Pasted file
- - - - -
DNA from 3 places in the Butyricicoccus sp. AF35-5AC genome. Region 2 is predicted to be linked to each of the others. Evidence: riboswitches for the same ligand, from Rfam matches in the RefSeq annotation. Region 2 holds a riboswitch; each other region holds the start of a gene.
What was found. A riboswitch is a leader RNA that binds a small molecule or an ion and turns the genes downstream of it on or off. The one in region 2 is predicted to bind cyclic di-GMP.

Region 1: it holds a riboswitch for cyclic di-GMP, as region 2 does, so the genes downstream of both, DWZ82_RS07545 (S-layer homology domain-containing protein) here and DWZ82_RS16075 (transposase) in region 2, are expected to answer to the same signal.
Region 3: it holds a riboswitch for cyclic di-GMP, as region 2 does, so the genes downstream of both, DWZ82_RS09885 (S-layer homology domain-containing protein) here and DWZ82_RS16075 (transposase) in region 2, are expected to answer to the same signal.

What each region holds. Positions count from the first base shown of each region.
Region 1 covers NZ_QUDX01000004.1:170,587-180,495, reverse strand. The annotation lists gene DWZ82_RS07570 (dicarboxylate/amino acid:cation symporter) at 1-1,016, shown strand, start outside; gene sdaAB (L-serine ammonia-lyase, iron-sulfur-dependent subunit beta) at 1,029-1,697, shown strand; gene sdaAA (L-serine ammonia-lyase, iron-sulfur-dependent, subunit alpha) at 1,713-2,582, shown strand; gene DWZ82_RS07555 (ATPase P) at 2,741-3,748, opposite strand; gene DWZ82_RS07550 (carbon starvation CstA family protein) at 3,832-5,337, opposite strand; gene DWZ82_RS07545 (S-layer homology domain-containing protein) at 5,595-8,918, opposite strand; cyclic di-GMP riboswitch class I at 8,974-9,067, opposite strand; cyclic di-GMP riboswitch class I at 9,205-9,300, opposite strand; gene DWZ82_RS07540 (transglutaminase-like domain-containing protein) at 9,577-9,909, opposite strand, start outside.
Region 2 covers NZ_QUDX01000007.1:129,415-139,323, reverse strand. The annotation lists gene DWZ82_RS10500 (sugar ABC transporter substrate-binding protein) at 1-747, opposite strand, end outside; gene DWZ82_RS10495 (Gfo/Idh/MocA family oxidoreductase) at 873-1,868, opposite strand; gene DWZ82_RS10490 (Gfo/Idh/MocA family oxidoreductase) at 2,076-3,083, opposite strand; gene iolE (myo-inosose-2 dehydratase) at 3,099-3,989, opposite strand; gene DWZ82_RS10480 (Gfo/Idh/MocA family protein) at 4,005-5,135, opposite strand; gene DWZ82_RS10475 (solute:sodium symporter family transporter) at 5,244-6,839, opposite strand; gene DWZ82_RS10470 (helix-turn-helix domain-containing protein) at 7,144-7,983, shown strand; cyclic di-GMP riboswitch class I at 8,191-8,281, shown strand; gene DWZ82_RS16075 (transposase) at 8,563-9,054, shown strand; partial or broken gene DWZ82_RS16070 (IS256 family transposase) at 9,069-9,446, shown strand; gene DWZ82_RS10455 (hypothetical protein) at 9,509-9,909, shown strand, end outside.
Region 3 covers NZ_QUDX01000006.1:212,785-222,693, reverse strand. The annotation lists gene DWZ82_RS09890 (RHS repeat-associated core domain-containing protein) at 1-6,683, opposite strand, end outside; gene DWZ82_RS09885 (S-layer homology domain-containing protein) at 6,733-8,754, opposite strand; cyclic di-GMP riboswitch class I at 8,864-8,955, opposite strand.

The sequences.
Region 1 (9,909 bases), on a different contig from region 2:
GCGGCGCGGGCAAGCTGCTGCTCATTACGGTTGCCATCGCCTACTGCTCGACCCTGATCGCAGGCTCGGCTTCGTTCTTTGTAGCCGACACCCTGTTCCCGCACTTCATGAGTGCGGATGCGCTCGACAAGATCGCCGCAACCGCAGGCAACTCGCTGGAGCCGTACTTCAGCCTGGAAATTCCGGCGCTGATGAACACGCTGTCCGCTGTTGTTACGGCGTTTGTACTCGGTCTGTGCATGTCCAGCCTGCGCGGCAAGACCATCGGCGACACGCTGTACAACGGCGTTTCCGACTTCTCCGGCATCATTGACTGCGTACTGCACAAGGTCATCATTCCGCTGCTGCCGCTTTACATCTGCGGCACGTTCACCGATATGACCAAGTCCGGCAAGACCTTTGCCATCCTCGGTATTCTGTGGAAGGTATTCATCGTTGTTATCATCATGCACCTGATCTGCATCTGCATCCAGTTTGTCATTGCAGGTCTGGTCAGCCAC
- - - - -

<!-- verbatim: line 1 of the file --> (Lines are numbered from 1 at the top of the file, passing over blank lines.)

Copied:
DNA from 3 places in the Butyricicoccus sp. AF35-5AC genome. Region 2 is predicted to be linked to each of the others. Evidence: riboswitches for the same ligand, from Rfam matches in the RefSeq annotation. Region 2 holds a riboswitch; each other region holds the start of a gene.